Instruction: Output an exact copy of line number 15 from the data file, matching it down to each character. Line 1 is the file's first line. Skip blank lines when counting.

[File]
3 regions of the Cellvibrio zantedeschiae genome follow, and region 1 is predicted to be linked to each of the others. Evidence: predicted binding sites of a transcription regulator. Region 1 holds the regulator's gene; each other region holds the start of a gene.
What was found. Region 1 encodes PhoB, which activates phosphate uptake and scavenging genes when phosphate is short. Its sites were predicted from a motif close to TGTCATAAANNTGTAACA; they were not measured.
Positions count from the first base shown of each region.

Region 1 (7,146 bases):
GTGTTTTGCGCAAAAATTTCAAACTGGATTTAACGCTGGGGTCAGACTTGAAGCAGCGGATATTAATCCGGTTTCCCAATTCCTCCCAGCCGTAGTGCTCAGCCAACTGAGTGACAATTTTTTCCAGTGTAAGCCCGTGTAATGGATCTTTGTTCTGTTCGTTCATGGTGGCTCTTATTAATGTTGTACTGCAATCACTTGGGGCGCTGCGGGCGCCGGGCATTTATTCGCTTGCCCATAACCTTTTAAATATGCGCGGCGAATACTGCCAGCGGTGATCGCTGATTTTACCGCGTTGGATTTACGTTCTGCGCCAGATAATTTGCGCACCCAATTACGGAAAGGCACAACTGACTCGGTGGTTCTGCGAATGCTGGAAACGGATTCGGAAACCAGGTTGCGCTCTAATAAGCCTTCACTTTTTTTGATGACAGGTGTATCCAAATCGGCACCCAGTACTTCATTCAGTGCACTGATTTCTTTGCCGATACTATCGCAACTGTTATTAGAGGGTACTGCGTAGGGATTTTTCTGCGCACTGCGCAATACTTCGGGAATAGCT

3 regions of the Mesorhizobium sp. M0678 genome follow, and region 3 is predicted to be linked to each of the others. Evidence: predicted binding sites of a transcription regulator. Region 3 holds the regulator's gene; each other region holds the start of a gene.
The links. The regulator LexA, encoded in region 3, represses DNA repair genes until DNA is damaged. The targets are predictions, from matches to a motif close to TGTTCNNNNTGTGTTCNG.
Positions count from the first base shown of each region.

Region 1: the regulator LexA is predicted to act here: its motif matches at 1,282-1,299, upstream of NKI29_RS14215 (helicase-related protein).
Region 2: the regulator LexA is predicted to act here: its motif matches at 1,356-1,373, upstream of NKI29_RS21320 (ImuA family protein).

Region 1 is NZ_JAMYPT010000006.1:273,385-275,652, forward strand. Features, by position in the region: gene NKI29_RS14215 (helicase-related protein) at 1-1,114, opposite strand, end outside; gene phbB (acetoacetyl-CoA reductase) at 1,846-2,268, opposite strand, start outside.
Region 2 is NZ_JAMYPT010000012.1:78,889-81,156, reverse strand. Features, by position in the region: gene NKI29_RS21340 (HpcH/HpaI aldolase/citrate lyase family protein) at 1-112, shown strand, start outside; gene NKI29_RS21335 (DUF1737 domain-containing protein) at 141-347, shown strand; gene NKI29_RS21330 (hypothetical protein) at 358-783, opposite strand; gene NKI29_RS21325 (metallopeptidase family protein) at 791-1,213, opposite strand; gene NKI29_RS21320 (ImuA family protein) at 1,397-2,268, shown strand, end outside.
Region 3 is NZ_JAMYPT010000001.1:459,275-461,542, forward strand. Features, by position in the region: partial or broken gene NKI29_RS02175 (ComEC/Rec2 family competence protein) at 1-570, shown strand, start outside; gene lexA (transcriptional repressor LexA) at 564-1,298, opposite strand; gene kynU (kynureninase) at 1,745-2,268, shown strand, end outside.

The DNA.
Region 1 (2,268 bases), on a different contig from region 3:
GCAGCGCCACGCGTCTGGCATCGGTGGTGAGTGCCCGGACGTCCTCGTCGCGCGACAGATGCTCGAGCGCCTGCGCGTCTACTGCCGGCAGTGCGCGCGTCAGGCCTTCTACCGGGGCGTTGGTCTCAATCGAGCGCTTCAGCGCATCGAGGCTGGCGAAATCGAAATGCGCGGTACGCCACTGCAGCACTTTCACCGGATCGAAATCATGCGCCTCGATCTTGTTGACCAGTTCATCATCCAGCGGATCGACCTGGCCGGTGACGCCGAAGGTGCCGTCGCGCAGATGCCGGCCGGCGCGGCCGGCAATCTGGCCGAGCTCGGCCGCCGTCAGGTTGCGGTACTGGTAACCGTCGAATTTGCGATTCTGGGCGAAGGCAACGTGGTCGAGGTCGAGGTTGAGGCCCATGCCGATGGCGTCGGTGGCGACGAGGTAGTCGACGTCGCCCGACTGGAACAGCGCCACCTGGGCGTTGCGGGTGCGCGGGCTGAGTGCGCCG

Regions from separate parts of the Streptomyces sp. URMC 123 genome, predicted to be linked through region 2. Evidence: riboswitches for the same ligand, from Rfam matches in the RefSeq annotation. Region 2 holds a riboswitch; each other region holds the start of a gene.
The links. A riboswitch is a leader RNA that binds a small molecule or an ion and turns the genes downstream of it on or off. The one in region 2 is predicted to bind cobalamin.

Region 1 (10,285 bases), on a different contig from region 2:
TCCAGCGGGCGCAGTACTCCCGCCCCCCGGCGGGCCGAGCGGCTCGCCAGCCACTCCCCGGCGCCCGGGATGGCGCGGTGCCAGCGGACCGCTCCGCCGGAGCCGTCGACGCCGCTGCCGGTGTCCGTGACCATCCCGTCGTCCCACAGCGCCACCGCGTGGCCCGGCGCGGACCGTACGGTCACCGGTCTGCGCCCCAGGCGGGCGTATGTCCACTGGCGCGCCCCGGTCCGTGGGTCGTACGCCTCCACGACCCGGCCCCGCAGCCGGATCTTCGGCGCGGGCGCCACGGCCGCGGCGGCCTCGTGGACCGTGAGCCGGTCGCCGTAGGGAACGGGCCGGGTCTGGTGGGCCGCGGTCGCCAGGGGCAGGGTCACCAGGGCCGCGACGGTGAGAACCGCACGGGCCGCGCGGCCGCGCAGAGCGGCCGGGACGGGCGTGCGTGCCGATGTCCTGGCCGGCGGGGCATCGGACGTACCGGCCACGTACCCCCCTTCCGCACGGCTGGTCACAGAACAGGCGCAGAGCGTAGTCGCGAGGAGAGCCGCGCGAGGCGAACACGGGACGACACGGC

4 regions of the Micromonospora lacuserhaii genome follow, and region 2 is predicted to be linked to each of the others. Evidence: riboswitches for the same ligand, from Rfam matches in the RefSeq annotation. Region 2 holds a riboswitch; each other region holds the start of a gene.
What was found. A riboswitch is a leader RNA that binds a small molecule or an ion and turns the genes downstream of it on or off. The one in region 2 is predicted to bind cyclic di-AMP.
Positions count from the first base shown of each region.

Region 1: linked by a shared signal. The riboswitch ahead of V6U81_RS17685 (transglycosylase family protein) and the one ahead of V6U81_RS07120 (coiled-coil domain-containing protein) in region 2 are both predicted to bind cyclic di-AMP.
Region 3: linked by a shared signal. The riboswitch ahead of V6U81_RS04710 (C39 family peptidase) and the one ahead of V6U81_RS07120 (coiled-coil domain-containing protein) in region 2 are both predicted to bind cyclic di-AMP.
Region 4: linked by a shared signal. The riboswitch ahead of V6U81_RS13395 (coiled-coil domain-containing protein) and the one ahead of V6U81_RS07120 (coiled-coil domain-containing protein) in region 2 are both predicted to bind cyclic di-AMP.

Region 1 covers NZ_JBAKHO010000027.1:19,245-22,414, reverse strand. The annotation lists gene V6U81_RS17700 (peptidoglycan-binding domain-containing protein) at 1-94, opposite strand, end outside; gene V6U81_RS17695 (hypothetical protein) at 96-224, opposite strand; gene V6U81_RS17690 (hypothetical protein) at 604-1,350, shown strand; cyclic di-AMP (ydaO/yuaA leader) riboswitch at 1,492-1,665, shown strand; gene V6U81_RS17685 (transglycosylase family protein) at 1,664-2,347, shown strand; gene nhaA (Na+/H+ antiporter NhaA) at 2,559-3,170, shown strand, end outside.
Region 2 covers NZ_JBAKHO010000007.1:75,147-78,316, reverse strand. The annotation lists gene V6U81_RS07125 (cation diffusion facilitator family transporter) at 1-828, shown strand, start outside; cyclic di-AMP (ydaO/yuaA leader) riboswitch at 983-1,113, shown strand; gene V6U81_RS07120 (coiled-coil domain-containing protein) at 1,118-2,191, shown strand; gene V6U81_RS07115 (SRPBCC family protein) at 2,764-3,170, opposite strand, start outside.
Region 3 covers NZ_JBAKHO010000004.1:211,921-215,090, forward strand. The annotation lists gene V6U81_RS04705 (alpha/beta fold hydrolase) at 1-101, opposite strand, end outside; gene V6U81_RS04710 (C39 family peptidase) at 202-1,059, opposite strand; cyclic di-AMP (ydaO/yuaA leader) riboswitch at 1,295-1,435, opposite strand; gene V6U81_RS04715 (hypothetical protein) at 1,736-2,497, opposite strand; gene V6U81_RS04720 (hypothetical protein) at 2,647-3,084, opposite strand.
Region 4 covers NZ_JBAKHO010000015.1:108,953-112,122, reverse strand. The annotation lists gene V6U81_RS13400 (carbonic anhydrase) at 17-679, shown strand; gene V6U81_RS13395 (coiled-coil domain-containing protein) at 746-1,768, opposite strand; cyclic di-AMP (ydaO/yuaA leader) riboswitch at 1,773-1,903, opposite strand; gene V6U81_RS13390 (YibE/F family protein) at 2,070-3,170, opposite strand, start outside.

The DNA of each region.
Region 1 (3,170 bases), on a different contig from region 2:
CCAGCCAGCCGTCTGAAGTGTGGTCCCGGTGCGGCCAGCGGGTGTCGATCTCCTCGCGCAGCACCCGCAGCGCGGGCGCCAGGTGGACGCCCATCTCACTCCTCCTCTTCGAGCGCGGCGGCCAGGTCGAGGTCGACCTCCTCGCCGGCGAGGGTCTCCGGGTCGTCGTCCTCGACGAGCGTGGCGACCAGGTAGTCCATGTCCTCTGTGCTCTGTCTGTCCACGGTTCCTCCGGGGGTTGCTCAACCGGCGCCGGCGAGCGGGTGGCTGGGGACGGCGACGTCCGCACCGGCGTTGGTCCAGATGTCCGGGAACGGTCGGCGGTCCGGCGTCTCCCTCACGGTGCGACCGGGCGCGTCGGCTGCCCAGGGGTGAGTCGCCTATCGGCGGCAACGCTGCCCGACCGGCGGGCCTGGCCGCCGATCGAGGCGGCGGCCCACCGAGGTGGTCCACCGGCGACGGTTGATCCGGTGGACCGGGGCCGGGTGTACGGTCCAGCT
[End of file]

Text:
Region 1 (2,268 bases), on a different contig from region 3: